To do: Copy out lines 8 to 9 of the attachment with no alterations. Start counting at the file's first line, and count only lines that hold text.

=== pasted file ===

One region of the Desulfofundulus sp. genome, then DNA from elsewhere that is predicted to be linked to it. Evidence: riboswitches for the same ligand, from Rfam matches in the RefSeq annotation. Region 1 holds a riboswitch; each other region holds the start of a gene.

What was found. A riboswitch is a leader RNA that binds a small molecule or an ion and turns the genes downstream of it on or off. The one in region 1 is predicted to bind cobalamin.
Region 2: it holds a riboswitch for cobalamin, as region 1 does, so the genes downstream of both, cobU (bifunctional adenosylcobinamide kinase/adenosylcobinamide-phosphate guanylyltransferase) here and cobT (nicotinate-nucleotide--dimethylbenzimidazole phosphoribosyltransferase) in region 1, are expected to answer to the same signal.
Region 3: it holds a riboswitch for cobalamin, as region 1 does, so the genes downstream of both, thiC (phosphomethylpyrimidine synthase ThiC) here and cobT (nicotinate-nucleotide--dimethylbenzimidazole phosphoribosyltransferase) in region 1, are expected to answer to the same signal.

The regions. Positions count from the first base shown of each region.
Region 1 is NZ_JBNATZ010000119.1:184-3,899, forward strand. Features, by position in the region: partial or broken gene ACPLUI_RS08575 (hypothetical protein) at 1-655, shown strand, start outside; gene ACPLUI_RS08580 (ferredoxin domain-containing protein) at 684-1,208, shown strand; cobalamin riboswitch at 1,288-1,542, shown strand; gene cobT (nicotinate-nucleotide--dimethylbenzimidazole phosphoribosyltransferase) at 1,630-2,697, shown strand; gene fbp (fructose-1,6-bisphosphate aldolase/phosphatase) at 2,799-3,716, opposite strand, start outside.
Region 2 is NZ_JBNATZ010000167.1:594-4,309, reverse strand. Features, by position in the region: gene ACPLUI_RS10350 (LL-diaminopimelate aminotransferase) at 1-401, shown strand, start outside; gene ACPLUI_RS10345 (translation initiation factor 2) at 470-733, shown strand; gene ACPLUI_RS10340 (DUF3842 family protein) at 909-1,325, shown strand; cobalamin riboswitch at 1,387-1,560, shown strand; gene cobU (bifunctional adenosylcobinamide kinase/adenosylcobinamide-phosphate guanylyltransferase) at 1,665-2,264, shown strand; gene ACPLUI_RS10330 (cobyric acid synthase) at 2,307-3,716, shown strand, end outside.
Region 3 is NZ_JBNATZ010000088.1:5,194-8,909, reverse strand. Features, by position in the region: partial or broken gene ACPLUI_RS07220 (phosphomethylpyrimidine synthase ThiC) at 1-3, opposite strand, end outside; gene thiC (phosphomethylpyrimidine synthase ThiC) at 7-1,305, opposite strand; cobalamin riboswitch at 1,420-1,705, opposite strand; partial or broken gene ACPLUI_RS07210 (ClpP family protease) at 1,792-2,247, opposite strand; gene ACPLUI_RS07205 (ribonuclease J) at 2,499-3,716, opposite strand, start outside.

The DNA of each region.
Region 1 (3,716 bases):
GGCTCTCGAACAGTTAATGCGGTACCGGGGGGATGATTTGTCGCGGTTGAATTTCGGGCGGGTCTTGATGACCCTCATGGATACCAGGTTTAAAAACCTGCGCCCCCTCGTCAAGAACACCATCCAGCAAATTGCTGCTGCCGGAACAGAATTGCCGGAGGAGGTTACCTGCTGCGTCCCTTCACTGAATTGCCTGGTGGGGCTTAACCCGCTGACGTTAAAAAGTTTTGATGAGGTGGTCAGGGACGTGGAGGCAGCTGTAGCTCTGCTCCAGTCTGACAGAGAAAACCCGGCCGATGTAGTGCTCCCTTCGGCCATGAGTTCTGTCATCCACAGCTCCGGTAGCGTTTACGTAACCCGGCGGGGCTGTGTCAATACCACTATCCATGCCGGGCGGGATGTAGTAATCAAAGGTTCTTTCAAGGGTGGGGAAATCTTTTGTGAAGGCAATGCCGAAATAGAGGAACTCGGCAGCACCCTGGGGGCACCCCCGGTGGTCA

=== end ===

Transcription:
Region 3 is NZ_JBNATZ010000088.1:5,194-8,909, reverse strand. Features, by position in the region: partial or broken gene ACPLUI_RS07220 (phosphomethylpyrimidine synthase ThiC) at 1-3, opposite strand, end outside; gene thiC (phosphomethylpyrimidine synthase ThiC) at 7-1,305, opposite strand; cobalamin riboswitch at 1,420-1,705, opposite strand; partial or broken gene ACPLUI_RS07210 (ClpP family protease) at 1,792-2,247, opposite strand; gene ACPLUI_RS07205 (ribonuclease J) at 2,499-3,716, opposite strand, start outside.

The DNA of each region.